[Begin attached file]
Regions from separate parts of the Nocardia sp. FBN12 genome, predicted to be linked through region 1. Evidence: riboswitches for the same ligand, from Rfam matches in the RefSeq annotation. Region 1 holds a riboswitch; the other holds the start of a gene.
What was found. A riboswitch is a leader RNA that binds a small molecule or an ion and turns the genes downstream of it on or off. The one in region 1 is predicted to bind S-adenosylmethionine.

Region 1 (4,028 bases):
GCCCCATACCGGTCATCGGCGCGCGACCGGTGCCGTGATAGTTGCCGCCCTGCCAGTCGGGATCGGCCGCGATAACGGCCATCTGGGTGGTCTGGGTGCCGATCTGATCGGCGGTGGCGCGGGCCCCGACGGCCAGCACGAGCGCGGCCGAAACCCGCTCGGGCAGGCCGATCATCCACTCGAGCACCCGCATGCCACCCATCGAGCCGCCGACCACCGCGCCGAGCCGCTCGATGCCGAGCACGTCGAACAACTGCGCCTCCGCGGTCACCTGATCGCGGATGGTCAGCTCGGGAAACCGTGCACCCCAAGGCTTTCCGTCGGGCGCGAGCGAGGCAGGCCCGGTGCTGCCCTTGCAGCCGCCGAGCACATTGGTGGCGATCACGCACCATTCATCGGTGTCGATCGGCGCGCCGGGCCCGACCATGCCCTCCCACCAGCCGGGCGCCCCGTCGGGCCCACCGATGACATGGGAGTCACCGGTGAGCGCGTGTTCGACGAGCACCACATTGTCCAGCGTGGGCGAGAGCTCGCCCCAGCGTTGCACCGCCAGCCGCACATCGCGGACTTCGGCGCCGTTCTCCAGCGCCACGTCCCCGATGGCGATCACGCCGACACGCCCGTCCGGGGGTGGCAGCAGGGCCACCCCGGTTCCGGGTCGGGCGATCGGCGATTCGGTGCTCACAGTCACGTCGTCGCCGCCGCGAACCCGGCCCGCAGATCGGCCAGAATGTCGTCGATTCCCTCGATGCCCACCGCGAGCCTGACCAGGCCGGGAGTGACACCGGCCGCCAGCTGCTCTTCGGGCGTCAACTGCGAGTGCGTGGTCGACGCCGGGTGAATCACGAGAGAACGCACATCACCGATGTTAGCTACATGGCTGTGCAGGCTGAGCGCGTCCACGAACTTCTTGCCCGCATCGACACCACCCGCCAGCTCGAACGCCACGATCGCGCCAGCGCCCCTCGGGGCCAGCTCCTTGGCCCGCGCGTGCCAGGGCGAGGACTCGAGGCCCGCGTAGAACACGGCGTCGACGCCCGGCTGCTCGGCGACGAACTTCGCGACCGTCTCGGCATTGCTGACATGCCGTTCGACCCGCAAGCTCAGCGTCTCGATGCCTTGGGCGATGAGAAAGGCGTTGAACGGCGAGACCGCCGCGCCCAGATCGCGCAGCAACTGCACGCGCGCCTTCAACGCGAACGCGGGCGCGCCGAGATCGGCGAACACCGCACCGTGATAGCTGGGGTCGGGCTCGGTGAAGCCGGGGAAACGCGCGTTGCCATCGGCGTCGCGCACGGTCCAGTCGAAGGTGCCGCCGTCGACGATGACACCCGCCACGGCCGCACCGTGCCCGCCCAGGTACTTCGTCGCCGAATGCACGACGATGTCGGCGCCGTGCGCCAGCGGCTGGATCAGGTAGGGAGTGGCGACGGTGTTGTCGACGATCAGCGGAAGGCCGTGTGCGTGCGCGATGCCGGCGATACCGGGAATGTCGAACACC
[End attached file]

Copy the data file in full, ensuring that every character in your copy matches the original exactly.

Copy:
Regions from separate parts of the Nocardia sp. FBN12 genome, predicted to be linked through region 1. Evidence: riboswitches for the same ligand, from Rfam matches in the RefSeq annotation. Region 1 holds a riboswitch; the other holds the start of a gene.
What was found. A riboswitch is a leader RNA that binds a small molecule or an ion and turns the genes downstream of it on or off. The one in region 1 is predicted to bind S-adenosylmethionine.

Region 1 (4,028 bases):
GCCCCATACCGGTCATCGGCGCGCGACCGGTGCCGTGATAGTTGCCGCCCTGCCAGTCGGGATCGGCCGCGATAACGGCCATCTGGGTGGTCTGGGTGCCGATCTGATCGGCGGTGGCGCGGGCCCCGACGGCCAGCACGAGCGCGGCCGAAACCCGCTCGGGCAGGCCGATCATCCACTCGAGCACCCGCATGCCACCCATCGAGCCGCCGACCACCGCGCCGAGCCGCTCGATGCCGAGCACGTCGAACAACTGCGCCTCCGCGGTCACCTGATCGCGGATGGTCAGCTCGGGAAACCGTGCACCCCAAGGCTTTCCGTCGGGCGCGAGCGAGGCAGGCCCGGTGCTGCCCTTGCAGCCGCCGAGCACATTGGTGGCGATCACGCACCATTCATCGGTGTCGATCGGCGCGCCGGGCCCGACCATGCCCTCCCACCAGCCGGGCGCCCCGTCGGGCCCACCGATGACATGGGAGTCACCGGTGAGCGCGTGTTCGACGAGCACCACATTGTCCAGCGTGGGCGAGAGCTCGCCCCAGCGTTGCACCGCCAGCCGCACATCGCGGACTTCGGCGCCGTTCTCCAGCGCCACGTCCCCGATGGCGATCACGCCGACACGCCCGTCCGGGGGTGGCAGCAGGGCCACCCCGGTTCCGGGTCGGGCGATCGGCGATTCGGTGCTCACAGTCACGTCGTCGCCGCCGCGAACCCGGCCCGCAGATCGGCCAGAATGTCGTCGATTCCCTCGATGCCCACCGCGAGCCTGACCAGGCCGGGAGTGACACCGGCCGCCAGCTGCTCTTCGGGCGTCAACTGCGAGTGCGTGGTCGACGCCGGGTGAATCACGAGAGAACGCACATCACCGATGTTAGCTACATGGCTGTGCAGGCTGAGCGCGTCCACGAACTTCTTGCCCGCATCGACACCACCCGCCAGCTCGAACGCCACGATCGCGCCAGCGCCCCTCGGGGCCAGCTCCTTGGCCCGCGCGTGCCAGGGCGAGGACTCGAGGCCCGCGTAGAACACGGCGTCGACGCCCGGCTGCTCGGCGACGAACTTCGCGACCGTCTCGGCATTGCTGACATGCCGTTCGACCCGCAAGCTCAGCGTCTCGATGCCTTGGGCGATGAGAAAGGCGTTGAACGGCGAGACCGCCGCGCCCAGATCGCGCAGCAACTGCACGCGCGCCTTCAACGCGAACGCGGGCGCGCCGAGATCGGCGAACACCGCACCGTGATAGCTGGGGTCGGGCTCGGTGAAGCCGGGGAAACGCGCGTTGCCATCGGCGTCGCGCACGGTCCAGTCGAAGGTGCCGCCGTCGACGATGACACCCGCCACGGCCGCACCGTGCCCGCCCAGGTACTTCGTCGCCGAATGCACGACGATGTCGGCGCCGTGCGCCAGCGGCTGGATCAGGTAGGGAGTGGCGACGGTGTTGTCGACGATCAGCGGAAGGCCGTGTGCGTGCGCGATGCCGGCGATACCGGGAATGTCGAACACC